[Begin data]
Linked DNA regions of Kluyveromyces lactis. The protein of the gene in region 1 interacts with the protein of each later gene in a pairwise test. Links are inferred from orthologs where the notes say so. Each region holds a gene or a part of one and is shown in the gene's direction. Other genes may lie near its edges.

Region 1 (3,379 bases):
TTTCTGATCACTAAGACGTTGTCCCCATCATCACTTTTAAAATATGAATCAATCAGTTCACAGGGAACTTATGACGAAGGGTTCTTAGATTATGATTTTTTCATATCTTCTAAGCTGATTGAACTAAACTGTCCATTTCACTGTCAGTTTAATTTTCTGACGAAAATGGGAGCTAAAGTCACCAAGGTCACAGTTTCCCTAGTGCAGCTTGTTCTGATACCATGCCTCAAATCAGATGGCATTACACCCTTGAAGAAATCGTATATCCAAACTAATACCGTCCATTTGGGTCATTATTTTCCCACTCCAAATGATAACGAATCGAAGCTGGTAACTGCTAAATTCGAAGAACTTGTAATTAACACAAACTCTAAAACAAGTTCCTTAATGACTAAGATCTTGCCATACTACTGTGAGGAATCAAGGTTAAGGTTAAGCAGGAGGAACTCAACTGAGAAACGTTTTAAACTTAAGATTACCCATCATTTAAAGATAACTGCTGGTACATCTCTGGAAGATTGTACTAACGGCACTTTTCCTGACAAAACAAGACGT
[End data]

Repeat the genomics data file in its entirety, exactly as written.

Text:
Linked DNA regions of Kluyveromyces lactis. The protein of the gene in region 1 interacts with the protein of each later gene in a pairwise test. Links are inferred from orthologs where the notes say so. Each region holds a gene or a part of one and is shown in the gene's direction. Other genes may lie near its edges.

Region 1 (3,379 bases):
TTTCTGATCACTAAGACGTTGTCCCCATCATCACTTTTAAAATATGAATCAATCAGTTCACAGGGAACTTATGACGAAGGGTTCTTAGATTATGATTTTTTCATATCTTCTAAGCTGATTGAACTAAACTGTCCATTTCACTGTCAGTTTAATTTTCTGACGAAAATGGGAGCTAAAGTCACCAAGGTCACAGTTTCCCTAGTGCAGCTTGTTCTGATACCATGCCTCAAATCAGATGGCATTACACCCTTGAAGAAATCGTATATCCAAACTAATACCGTCCATTTGGGTCATTATTTTCCCACTCCAAATGATAACGAATCGAAGCTGGTAACTGCTAAATTCGAAGAACTTGTAATTAACACAAACTCTAAAACAAGTTCCTTAATGACTAAGATCTTGCCATACTACTGTGAGGAATCAAGGTTAAGGTTAAGCAGGAGGAACTCAACTGAGAAACGTTTTAAACTTAAGATTACCCATCATTTAAAGATAACTGCTGGTACATCTCTGGAAGATTGTACTAACGGCACTTTTCCTGACAAAACAAGACGT